R.C. Mitter, J.
1. The appellant before us was charged of offences under Sections 193 and 218,1.P.C. The jury returned a unanimous verdict of not guilty of the alleged offence under Section 218 but found the appellant unanimously guilty under Section 193, I.P.C. The Judge accepted the verdict and sentenced the appellant to undergo rigorous imprisonment for four years. The subject matter of the charge is entry No. 43 in the general diary of the police station of 2nd November 1935. That entry was made on that date at 9-30 p. m. in the night. The case of the prosecution is that one Gouri Chakravarti was found missing on the evening of 1st November 1935. On the next morning his brother Charu went in search of Gouri but could only find his shoes and chadar in Gouri's arat. He waited for sometime for the return of his brother but in vain. Inquiries were made toy Charu from the neighbours but no trace of him could be found. He thereafter went to the thana and reported to the appellant who was in charge of the police station at the time that his brother was missing. The accused noted the said information in a loose sheet of paper, as also the description of Gouri Chakravarti which his brother Charu gave him. Later on, Charu again went to the thana at about 5 p. m. on the same day and the evidence is that Charu told the appellant that blood marks on some rags and on the loose earth near Indra Dutt's arat had been found and requested the accused to come and see the blood marks personally. The accused did not make any note at that time but verbally asked Charu to go and search for the dead body. Later on in the evening one Nani Gopal Chakravarty who had seen the blood marks outside Indra Dutt's arat also went to the thana and reported to the appellant, who was in charge of the thana at that time, that he had seen the blood marks, near Indra Dutt's arat and finally at about 9 p. m. Purna Chakravarti and others went to the arat of one Ajoy Gopal Dutt and took Ajoy to the thana and told the appellant that they had discovered blood marks near the said arat of Indra Dutt, At 9-30 p. m. the accused made the entry in question, namely, entry No. 43, in the general diary. He stated therein that it had been reported to him that Gouri Chakravarti had been missing but he did not record in that entry the fact that it had been reported to him later in the day that blood marks had been found near about the place of Indra Dutt.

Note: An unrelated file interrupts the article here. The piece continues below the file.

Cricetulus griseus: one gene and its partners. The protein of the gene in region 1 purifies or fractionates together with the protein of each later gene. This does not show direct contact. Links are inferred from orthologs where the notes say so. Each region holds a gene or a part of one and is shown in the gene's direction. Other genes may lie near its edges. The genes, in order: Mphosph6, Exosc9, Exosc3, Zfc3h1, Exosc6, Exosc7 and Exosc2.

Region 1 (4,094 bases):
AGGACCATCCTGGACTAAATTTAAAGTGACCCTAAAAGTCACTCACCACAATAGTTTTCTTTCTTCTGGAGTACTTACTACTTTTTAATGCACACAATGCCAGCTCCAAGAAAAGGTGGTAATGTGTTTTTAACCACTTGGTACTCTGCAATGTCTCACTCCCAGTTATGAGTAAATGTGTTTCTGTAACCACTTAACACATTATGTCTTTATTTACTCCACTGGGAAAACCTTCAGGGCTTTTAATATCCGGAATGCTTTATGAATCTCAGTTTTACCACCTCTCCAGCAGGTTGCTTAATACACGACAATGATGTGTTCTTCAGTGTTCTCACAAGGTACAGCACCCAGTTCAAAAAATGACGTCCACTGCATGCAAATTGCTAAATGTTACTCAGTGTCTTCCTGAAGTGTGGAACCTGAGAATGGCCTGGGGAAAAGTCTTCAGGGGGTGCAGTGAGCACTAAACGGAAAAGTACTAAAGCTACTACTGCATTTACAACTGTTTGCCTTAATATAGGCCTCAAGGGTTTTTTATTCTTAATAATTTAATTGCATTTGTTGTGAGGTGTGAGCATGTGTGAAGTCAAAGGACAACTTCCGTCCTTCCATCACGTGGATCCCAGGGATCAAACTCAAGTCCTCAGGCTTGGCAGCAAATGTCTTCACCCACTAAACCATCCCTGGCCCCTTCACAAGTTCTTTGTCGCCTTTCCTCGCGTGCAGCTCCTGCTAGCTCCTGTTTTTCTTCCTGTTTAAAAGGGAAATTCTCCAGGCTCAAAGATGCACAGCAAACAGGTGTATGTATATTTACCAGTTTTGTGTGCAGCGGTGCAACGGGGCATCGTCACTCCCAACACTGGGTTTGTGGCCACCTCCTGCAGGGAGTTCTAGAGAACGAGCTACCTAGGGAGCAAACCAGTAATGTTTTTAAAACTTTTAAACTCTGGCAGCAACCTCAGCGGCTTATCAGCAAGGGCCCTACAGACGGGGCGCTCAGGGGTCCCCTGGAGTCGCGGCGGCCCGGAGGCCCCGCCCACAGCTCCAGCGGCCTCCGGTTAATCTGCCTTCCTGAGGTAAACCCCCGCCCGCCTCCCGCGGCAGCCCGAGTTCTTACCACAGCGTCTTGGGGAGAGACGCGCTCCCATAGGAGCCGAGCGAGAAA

2. The case of the prosecution is that the accused intentionally omitted to note in the general diary the fact that it was reported to him that blood marks had been found near about the arat of Indra Dutt. We need not deal with the charge against the appellant under Section 218 in detail. The learned Sessions Judge in the course of delivering his charge to the jury in respect of the offence charged under that section pointed out the fact that the first information about the murder was lodged at the thana on the next day at noon, that is to say, on 3rd November at noon, and he also said that up to that time there was absolutely no necessity for the accused to change the general diary. In course of his charge to the jury when dealing with the alleged offence under Section 218, he also directed the jury to the following effect: